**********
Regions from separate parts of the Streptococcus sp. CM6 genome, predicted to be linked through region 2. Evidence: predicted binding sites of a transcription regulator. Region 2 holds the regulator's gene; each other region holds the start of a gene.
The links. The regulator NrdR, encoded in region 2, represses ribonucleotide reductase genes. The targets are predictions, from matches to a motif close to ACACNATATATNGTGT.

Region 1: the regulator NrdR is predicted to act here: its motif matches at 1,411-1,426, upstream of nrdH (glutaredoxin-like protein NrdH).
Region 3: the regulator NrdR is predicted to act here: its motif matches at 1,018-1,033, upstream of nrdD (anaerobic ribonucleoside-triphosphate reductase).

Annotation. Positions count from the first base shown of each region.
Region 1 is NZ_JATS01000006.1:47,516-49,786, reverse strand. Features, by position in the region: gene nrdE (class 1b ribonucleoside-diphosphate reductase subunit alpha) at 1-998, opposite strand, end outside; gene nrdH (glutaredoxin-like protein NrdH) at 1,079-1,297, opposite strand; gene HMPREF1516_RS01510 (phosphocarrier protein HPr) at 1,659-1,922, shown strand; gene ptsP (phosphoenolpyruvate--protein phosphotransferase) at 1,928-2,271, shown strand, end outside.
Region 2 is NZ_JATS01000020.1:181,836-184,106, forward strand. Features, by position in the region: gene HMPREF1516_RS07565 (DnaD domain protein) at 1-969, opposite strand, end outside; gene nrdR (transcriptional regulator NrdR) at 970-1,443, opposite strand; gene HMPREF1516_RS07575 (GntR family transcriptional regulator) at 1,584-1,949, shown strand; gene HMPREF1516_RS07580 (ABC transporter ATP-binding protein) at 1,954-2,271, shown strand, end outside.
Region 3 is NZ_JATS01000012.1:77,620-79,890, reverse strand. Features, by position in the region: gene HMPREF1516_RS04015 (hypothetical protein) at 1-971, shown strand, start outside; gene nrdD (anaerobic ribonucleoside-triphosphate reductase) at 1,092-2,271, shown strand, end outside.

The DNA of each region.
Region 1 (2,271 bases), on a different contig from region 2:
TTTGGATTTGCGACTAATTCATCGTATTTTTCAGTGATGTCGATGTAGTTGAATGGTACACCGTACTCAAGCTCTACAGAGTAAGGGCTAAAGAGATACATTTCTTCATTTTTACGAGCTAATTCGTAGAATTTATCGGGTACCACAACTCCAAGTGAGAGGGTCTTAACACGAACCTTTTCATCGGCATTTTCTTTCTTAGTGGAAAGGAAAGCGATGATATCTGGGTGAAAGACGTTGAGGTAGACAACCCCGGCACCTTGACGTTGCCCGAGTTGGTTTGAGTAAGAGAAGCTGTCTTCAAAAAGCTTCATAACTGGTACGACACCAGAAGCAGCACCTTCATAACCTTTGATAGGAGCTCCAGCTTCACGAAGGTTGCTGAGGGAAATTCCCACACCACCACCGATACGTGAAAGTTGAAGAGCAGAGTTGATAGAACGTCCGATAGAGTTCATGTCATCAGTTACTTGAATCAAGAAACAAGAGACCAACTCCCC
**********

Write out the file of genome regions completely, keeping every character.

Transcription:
Regions from separate parts of the Streptococcus sp. CM6 genome, predicted to be linked through region 2. Evidence: predicted binding sites of a transcription regulator. Region 2 holds the regulator's gene; each other region holds the start of a gene.
The links. The regulator NrdR, encoded in region 2, represses ribonucleotide reductase genes. The targets are predictions, from matches to a motif close to ACACNATATATNGTGT.

Region 1: the regulator NrdR is predicted to act here: its motif matches at 1,411-1,426, upstream of nrdH (glutaredoxin-like protein NrdH).
Region 3: the regulator NrdR is predicted to act here: its motif matches at 1,018-1,033, upstream of nrdD (anaerobic ribonucleoside-triphosphate reductase).

Annotation. Positions count from the first base shown of each region.
Region 1 is NZ_JATS01000006.1:47,516-49,786, reverse strand. Features, by position in the region: gene nrdE (class 1b ribonucleoside-diphosphate reductase subunit alpha) at 1-998, opposite strand, end outside; gene nrdH (glutaredoxin-like protein NrdH) at 1,079-1,297, opposite strand; gene HMPREF1516_RS01510 (phosphocarrier protein HPr) at 1,659-1,922, shown strand; gene ptsP (phosphoenolpyruvate--protein phosphotransferase) at 1,928-2,271, shown strand, end outside.
Region 2 is NZ_JATS01000020.1:181,836-184,106, forward strand. Features, by position in the region: gene HMPREF1516_RS07565 (DnaD domain protein) at 1-969, opposite strand, end outside; gene nrdR (transcriptional regulator NrdR) at 970-1,443, opposite strand; gene HMPREF1516_RS07575 (GntR family transcriptional regulator) at 1,584-1,949, shown strand; gene HMPREF1516_RS07580 (ABC transporter ATP-binding protein) at 1,954-2,271, shown strand, end outside.
Region 3 is NZ_JATS01000012.1:77,620-79,890, reverse strand. Features, by position in the region: gene HMPREF1516_RS04015 (hypothetical protein) at 1-971, shown strand, start outside; gene nrdD (anaerobic ribonucleoside-triphosphate reductase) at 1,092-2,271, shown strand, end outside.

The DNA of each region.
Region 1 (2,271 bases), on a different contig from region 2:
TTTGGATTTGCGACTAATTCATCGTATTTTTCAGTGATGTCGATGTAGTTGAATGGTACACCGTACTCAAGCTCTACAGAGTAAGGGCTAAAGAGATACATTTCTTCATTTTTACGAGCTAATTCGTAGAATTTATCGGGTACCACAACTCCAAGTGAGAGGGTCTTAACACGAACCTTTTCATCGGCATTTTCTTTCTTAGTGGAAAGGAAAGCGATGATATCTGGGTGAAAGACGTTGAGGTAGACAACCCCGGCACCTTGACGTTGCCCGAGTTGGTTTGAGTAAGAGAAGCTGTCTTCAAAAAGCTTCATAACTGGTACGACACCAGAAGCAGCACCTTCATAACCTTTGATAGGAGCTCCAGCTTCACGAAGGTTGCTGAGGGAAATTCCCACACCACCACCGATACGTGAAAGTTGAAGAGCAGAGTTGATAGAACGTCCGATAGAGTTCATGTCATCAGTTACTTGAATCAAGAAACAAGAGACCAACTCCCC